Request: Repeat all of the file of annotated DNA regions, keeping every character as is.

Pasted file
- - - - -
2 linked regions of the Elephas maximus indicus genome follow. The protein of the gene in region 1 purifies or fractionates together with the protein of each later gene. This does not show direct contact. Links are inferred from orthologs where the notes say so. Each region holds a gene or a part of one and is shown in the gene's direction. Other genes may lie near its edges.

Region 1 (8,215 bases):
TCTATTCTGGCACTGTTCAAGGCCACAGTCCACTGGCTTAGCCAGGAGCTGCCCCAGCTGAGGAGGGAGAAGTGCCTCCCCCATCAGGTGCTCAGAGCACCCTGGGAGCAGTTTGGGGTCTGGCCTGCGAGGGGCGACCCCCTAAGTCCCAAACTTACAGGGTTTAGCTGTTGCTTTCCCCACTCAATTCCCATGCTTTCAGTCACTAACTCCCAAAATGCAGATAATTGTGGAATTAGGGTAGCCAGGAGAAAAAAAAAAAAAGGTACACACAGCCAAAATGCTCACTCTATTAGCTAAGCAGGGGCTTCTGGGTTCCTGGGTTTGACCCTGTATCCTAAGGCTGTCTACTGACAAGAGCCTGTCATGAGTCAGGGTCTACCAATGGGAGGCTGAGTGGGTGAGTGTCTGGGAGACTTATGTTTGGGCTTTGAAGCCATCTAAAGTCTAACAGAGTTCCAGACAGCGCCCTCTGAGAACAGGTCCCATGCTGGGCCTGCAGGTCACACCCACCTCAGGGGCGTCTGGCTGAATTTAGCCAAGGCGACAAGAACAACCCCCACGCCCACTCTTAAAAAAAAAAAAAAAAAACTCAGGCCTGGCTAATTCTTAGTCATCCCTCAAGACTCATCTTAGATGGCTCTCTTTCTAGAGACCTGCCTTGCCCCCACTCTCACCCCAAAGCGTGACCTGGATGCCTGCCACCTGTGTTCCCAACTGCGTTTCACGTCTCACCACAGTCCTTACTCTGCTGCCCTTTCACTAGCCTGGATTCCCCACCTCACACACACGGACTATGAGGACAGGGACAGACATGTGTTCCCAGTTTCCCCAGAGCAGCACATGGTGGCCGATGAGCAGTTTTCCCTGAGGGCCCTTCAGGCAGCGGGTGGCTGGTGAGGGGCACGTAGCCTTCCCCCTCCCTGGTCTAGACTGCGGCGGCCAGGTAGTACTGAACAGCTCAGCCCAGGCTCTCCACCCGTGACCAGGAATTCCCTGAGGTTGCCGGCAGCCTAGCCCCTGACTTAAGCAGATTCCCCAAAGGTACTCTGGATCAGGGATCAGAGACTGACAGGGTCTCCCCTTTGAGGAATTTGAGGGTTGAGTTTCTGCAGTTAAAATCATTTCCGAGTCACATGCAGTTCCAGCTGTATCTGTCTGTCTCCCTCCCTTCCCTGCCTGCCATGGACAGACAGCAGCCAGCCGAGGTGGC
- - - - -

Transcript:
2 linked regions of the Elephas maximus indicus genome follow. The protein of the gene in region 1 purifies or fractionates together with the protein of each later gene. This does not show direct contact. Links are inferred from orthologs where the notes say so. Each region holds a gene or a part of one and is shown in the gene's direction. Other genes may lie near its edges.

Region 1 (8,215 bases):
TCTATTCTGGCACTGTTCAAGGCCACAGTCCACTGGCTTAGCCAGGAGCTGCCCCAGCTGAGGAGGGAGAAGTGCCTCCCCCATCAGGTGCTCAGAGCACCCTGGGAGCAGTTTGGGGTCTGGCCTGCGAGGGGCGACCCCCTAAGTCCCAAACTTACAGGGTTTAGCTGTTGCTTTCCCCACTCAATTCCCATGCTTTCAGTCACTAACTCCCAAAATGCAGATAATTGTGGAATTAGGGTAGCCAGGAGAAAAAAAAAAAAAGGTACACACAGCCAAAATGCTCACTCTATTAGCTAAGCAGGGGCTTCTGGGTTCCTGGGTTTGACCCTGTATCCTAAGGCTGTCTACTGACAAGAGCCTGTCATGAGTCAGGGTCTACCAATGGGAGGCTGAGTGGGTGAGTGTCTGGGAGACTTATGTTTGGGCTTTGAAGCCATCTAAAGTCTAACAGAGTTCCAGACAGCGCCCTCTGAGAACAGGTCCCATGCTGGGCCTGCAGGTCACACCCACCTCAGGGGCGTCTGGCTGAATTTAGCCAAGGCGACAAGAACAACCCCCACGCCCACTCTTAAAAAAAAAAAAAAAAAACTCAGGCCTGGCTAATTCTTAGTCATCCCTCAAGACTCATCTTAGATGGCTCTCTTTCTAGAGACCTGCCTTGCCCCCACTCTCACCCCAAAGCGTGACCTGGATGCCTGCCACCTGTGTTCCCAACTGCGTTTCACGTCTCACCACAGTCCTTACTCTGCTGCCCTTTCACTAGCCTGGATTCCCCACCTCACACACACGGACTATGAGGACAGGGACAGACATGTGTTCCCAGTTTCCCCAGAGCAGCACATGGTGGCCGATGAGCAGTTTTCCCTGAGGGCCCTTCAGGCAGCGGGTGGCTGGTGAGGGGCACGTAGCCTTCCCCCTCCCTGGTCTAGACTGCGGCGGCCAGGTAGTACTGAACAGCTCAGCCCAGGCTCTCCACCCGTGACCAGGAATTCCCTGAGGTTGCCGGCAGCCTAGCCCCTGACTTAAGCAGATTCCCCAAAGGTACTCTGGATCAGGGATCAGAGACTGACAGGGTCTCCCCTTTGAGGAATTTGAGGGTTGAGTTTCTGCAGTTAAAATCATTTCCGAGTCACATGCAGTTCCAGCTGTATCTGTCTGTCTCCCTCCCTTCCCTGCCTGCCATGGACAGACAGCAGCCAGCCGAGGTGGC